One would think that it would only be natural if browser developers would add an option to their browsers that would make it possible to check the hash of downloaded files as it would improve security significantly.
Firefox users can use the MD5 Hasher add-on to add the functionality to the browser.
Let me first explain why it could be important to check the hash algorithm of downloaded files. Many software developers and download portals add hash information to their downloads.
Those information clearly identify a file and you can compare the hash of the downloaded file with the hash on the website to make sure that it is legit and has not been tampered with. While it won't protect you if hackers managed to modify the file and the hash on the website to make it look legit, it helps against manipulations of files that are downloaded on the network level and could also be useful if you download the file from a third-party site and check the developers site to make sure it is legit.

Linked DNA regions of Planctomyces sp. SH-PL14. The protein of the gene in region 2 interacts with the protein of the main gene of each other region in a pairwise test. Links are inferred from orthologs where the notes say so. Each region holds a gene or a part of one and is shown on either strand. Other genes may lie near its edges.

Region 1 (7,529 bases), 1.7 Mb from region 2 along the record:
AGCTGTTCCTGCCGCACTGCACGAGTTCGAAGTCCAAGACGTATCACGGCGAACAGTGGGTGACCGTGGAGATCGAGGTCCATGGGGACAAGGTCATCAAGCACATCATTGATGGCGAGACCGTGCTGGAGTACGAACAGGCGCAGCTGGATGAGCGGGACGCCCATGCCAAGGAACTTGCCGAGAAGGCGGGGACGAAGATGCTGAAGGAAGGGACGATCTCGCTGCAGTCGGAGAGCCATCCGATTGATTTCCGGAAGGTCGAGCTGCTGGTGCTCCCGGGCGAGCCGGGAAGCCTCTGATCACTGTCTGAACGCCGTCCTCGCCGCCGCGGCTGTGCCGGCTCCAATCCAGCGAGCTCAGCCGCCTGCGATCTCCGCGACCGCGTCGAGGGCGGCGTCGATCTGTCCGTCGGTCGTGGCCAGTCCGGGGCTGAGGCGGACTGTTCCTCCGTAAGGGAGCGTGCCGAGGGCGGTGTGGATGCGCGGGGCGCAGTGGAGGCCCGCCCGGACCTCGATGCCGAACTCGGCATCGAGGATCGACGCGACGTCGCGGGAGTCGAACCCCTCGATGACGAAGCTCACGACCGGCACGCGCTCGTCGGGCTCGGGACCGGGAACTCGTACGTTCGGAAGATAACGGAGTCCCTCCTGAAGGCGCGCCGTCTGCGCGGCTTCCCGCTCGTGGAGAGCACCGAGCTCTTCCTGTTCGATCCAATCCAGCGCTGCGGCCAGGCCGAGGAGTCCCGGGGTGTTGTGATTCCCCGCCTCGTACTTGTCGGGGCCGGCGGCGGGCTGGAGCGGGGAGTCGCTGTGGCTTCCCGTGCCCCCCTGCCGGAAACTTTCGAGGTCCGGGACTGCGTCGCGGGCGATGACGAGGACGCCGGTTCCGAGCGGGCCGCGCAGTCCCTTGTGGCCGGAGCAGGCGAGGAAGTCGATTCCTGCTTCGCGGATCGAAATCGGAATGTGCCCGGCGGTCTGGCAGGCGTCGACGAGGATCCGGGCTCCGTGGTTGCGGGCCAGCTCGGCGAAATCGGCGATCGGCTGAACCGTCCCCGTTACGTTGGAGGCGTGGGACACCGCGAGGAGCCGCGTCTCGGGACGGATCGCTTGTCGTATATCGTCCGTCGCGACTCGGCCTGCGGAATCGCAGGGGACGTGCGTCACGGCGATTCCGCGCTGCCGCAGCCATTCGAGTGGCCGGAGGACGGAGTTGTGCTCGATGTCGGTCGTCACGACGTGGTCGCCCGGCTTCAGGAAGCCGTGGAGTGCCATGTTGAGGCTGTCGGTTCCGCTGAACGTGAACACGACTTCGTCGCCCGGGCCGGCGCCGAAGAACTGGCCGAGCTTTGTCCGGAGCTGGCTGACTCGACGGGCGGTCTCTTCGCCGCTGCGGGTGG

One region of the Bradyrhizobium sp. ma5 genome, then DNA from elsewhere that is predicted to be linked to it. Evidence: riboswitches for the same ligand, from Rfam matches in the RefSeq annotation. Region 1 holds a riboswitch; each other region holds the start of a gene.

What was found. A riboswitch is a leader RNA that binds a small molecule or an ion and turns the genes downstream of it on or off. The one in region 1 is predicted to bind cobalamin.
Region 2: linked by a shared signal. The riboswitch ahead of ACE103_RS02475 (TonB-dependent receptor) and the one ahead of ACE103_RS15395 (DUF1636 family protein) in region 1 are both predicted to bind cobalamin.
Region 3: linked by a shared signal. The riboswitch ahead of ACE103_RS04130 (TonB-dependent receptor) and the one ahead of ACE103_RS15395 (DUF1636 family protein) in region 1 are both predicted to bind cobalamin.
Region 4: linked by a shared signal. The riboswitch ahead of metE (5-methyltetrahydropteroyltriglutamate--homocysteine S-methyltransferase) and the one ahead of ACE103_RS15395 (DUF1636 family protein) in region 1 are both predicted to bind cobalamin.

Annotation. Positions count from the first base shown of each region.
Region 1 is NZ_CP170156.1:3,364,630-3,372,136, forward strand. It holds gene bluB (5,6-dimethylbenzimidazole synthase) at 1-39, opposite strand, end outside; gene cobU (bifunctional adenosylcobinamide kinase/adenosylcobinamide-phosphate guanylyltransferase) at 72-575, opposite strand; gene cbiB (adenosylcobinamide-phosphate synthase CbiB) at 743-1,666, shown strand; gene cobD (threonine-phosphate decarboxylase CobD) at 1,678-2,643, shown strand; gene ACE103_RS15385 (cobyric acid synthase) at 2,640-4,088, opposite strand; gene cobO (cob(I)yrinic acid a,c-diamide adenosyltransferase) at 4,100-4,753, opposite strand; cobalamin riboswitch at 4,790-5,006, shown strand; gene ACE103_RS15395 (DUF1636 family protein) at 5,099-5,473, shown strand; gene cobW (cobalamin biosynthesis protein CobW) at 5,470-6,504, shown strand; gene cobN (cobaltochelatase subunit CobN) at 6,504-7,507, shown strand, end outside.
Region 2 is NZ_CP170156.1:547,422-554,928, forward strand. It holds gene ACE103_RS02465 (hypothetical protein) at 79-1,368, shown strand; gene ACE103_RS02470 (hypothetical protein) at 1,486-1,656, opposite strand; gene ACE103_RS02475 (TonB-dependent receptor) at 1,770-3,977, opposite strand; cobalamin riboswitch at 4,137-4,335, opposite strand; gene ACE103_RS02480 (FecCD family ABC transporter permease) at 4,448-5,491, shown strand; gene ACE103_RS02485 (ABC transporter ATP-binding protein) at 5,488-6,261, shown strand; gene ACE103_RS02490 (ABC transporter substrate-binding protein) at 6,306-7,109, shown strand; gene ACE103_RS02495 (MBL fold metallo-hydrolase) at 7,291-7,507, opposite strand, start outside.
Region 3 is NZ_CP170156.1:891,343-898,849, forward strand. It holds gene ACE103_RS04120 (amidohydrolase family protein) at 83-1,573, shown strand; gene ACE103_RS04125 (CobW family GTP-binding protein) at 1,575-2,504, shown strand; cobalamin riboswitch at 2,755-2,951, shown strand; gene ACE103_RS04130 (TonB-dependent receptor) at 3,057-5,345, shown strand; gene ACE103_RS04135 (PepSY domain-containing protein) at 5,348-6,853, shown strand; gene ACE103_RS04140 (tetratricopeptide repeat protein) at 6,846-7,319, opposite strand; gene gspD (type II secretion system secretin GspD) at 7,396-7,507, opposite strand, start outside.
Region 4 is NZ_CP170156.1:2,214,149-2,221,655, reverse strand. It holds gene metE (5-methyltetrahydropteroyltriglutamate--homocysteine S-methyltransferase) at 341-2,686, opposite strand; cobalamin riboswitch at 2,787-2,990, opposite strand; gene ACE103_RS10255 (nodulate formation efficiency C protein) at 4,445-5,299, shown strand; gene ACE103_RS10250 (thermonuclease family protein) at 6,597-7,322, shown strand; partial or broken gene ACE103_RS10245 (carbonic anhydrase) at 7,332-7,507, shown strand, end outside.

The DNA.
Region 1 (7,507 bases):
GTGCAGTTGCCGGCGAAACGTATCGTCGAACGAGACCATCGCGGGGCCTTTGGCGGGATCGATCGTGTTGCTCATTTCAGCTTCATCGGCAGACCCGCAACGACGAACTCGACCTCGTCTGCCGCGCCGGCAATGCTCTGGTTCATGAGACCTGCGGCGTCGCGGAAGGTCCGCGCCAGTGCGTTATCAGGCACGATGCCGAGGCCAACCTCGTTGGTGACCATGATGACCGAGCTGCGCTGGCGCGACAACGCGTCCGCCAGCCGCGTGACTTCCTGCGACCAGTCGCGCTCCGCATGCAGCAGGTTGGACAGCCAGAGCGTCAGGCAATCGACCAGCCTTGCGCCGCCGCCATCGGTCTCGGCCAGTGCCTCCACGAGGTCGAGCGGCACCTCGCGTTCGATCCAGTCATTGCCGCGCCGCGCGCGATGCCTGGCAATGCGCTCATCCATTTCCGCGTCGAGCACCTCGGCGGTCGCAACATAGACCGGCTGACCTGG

MD5 Hasher makes use of the Firefox Download Manager which means that downloads have to appear in it because it is currently the only way to check the hash of the file.
MD5 Hasher can check a variety of hash algorithms including MD5, SHA1 and SHA512. Just make sure you pick the right one when comparing checksums as you get different results otherwise.
A right-click on a downloaded file and the selection of Check Digest opens the MD5 Hasher window that displays all checksums directly.
It's not as comfortable as it could be because of several reasons. A direct link to the feature of the add-on would be nice. It would also be great if the hashes would be displayed automatically and if previous downloads could be processed as well.
Update: The add-on is called MD5 Reborned Hasher now. It offers the same functionality though but supports a couple of additional features on top of it including support for Firefox's private browsing mode and an option to remove previously computed hashes from the database.
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Ghacks is a technology news blog that was founded in 2005 by Martin Brinkmann. It has since then become one of the most popular tech news sites on the Internet with five authors and regular contributions from freelance writers.